• Moxifloxacin
  • Neutropenic fever
  • Outpatient

ASJC Scopus subject areas

  • Oncology
  • Cancer Research

Cite this

Chamilos, G., Bamias, A., Efstathiou, E., Zorzou, P. M., Kastritis, E., Kostis, E., ... Dimopoulos, M. A. (2005). Outpatient treatment of low-risk neutropenic fever in cancer patients using oral moxifloxacin. Cancer, 103(12), 2629-2635. https://doi.org/10.1002/cncr.21089

Outpatient treatment of low-risk neutropenic fever in cancer patients using oral moxifloxacin. / Chamilos, Georgios; Bamias, Aristotle; Efstathiou, Eleni; Zorzou, Pagona M.; Kastritis, Efstathios; Kostis, Evagelos; Papadimitriou, Christos; Dimopoulos, Meletios A.

In: Cancer, Vol. 103, No. 12, 15.06.2005, p. 2629-2635.

Research output: Contribution to journalArticle

Chamilos, G, Bamias, A, Efstathiou, E, Zorzou, PM, Kastritis, E, Kostis, E, Papadimitriou, C & Dimopoulos, MA 2005, 'Outpatient treatment of low-risk neutropenic fever in cancer patients using oral moxifloxacin', Cancer, vol. 103, no. 12, pp. 2629-2635. https://doi.org/10.1002/cncr.21089
Chamilos, Georgios ; Bamias, Aristotle ; Efstathiou, Eleni ; Zorzou, Pagona M. ; Kastritis, Efstathios ; Kostis, Evagelos ; Papadimitriou, Christos ; Dimopoulos, Meletios A. / Outpatient treatment of low-risk neutropenic fever in cancer patients using oral moxifloxacin. In: Cancer. 2005 ; Vol. 103, No. 12. pp. 2629-2635.
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AU - Kastritis, Efstathios

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N2 - BACKGROUND. Oral-based antibiotic therapy is the standard of care in the management of cancer patients with low-risk neutropenic fever. Nevertheless, to the authors' knowledge, the best antibiotic regimen and the feasibility of ambulatory treatment have not been clearly defined. METHODS. The authors evaluated the efficacy and safety of moxifloxacin as outpatient treatment in cancer patients with febrile neutropenia who were selected according to the recently proposed Multinational Association for Supportive Care in Cancer (MASCC) risk assessment model. Moxifloxacin was given at a dose of 400 mg orally once daily. RESULTS. Fifty-four patients with solid and hematologic malignancies, the majority of whom (84%) had advanced disease, were included in the current study. The median neutrophil count at the time of study entry was 340/mm3 (range, 20-950/mm3) and the median duration of neutropenia was 4 days (range, 3-14 days). Of 55 neutropenic episodes, 50 (91%) had a successful outcome with a median time to defervescence of 2 days (range, 1-5 days). A multivariate analysis indicated that severe neutropenia (an absolute neutrophil count of < 100 mm3) was the only independent factor associated with treatment failure (P < 0.04). Moxifloxacin was found to be well tolerated and there were no infectious deaths reported. CONCLUSIONS. The results of the current study demonstrated that moxifloxacin was a highly effective and safe regimen in the outpatient treatment of cancer patients with febrile neutropenia.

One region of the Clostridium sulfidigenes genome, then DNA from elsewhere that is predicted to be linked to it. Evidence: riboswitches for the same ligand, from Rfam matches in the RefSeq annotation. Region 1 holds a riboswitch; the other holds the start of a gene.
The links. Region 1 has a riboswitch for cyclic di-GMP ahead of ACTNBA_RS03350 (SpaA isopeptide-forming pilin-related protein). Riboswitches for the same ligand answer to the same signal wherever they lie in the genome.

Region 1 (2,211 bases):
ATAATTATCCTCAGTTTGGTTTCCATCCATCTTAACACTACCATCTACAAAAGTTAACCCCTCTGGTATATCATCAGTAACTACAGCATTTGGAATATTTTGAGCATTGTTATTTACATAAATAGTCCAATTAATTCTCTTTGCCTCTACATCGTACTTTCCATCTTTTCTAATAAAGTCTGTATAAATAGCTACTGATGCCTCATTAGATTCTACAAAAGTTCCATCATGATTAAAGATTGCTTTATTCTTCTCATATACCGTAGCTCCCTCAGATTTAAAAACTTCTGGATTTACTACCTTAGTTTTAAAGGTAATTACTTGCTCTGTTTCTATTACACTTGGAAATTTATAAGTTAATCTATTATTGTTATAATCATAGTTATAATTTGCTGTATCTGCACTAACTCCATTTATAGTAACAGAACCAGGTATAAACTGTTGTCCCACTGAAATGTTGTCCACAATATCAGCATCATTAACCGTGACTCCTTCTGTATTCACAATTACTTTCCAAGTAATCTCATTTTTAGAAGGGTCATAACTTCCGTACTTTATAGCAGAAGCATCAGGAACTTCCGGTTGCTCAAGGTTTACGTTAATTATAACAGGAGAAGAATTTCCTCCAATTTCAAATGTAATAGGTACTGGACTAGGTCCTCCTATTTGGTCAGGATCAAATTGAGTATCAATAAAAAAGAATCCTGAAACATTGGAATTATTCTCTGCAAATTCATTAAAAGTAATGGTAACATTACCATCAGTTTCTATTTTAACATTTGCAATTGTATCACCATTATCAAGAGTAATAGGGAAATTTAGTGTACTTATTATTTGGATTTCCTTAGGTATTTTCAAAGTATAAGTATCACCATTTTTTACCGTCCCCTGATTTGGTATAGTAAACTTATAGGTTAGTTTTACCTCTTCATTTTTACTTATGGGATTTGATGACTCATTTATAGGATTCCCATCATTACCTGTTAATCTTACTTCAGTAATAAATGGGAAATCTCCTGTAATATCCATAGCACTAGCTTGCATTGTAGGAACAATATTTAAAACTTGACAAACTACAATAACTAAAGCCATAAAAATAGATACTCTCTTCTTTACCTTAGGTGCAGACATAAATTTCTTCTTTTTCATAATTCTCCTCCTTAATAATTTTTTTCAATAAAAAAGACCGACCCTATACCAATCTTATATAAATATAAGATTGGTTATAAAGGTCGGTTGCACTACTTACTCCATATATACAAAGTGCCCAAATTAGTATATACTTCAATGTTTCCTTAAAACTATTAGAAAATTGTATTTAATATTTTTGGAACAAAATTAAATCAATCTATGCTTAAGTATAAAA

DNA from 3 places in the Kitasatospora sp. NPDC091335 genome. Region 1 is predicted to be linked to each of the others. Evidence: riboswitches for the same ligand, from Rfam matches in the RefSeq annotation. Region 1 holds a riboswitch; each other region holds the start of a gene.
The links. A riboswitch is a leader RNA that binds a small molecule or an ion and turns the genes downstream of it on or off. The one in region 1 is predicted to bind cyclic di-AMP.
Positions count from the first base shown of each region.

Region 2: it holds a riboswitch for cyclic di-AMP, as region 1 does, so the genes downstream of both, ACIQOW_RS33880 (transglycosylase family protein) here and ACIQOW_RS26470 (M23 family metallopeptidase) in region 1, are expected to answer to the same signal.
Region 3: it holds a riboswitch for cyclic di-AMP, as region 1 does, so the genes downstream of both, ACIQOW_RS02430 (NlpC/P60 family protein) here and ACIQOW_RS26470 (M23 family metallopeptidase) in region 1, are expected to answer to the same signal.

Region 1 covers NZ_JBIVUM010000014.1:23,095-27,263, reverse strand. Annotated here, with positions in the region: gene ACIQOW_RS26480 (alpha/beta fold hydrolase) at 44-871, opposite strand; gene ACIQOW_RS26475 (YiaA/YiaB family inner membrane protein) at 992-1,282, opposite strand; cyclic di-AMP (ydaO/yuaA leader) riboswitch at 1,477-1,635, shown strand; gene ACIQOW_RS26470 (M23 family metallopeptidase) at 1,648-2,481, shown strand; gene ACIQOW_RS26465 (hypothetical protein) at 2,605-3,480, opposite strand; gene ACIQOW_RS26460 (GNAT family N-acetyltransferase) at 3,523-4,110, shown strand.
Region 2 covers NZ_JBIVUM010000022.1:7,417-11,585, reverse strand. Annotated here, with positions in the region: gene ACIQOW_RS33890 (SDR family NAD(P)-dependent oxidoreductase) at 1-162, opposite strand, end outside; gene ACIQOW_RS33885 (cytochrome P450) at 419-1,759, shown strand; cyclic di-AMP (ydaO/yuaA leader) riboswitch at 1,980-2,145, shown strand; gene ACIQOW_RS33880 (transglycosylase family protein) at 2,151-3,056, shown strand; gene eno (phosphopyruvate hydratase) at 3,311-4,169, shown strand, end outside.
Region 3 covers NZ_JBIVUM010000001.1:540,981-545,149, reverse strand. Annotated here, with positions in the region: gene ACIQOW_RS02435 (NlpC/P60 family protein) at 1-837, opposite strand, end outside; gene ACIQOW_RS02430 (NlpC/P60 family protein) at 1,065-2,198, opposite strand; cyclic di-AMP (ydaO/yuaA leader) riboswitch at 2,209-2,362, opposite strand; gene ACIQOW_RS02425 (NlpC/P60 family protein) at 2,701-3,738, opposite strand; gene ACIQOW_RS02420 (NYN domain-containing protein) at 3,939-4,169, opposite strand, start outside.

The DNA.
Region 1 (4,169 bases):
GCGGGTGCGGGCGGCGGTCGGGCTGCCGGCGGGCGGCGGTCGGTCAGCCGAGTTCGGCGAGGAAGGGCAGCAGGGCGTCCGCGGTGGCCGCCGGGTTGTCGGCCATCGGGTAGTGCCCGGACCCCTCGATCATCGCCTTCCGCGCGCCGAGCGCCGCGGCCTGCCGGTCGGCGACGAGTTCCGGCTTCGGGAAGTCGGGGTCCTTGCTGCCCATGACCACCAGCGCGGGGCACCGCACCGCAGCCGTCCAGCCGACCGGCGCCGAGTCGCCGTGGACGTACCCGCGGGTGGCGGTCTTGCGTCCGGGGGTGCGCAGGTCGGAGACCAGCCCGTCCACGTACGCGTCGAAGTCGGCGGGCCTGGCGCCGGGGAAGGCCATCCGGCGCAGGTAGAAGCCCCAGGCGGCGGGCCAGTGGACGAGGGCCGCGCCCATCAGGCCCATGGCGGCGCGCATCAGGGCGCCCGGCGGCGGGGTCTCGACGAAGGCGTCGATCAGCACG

AB - BACKGROUND. Oral-based antibiotic therapy is the standard of care in the management of cancer patients with low-risk neutropenic fever. Nevertheless, to the authors' knowledge, the best antibiotic regimen and the feasibility of ambulatory treatment have not been clearly defined. METHODS. The authors evaluated the efficacy and safety of moxifloxacin as outpatient treatment in cancer patients with febrile neutropenia who were selected according to the recently proposed Multinational Association for Supportive Care in Cancer (MASCC) risk assessment model. Moxifloxacin was given at a dose of 400 mg orally once daily. RESULTS. Fifty-four patients with solid and hematologic malignancies, the majority of whom (84%) had advanced disease, were included in the current study. The median neutrophil count at the time of study entry was 340/mm3 (range, 20-950/mm3) and the median duration of neutropenia was 4 days (range, 3-14 days). Of 55 neutropenic episodes, 50 (91%) had a successful outcome with a median time to defervescence of 2 days (range, 1-5 days). A multivariate analysis indicated that severe neutropenia (an absolute neutrophil count of < 100 mm3) was the only independent factor associated with treatment failure (P < 0.04). Moxifloxacin was found to be well tolerated and there were no infectious deaths reported. CONCLUSIONS. The results of the current study demonstrated that moxifloxacin was a highly effective and safe regimen in the outpatient treatment of cancer patients with febrile neutropenia.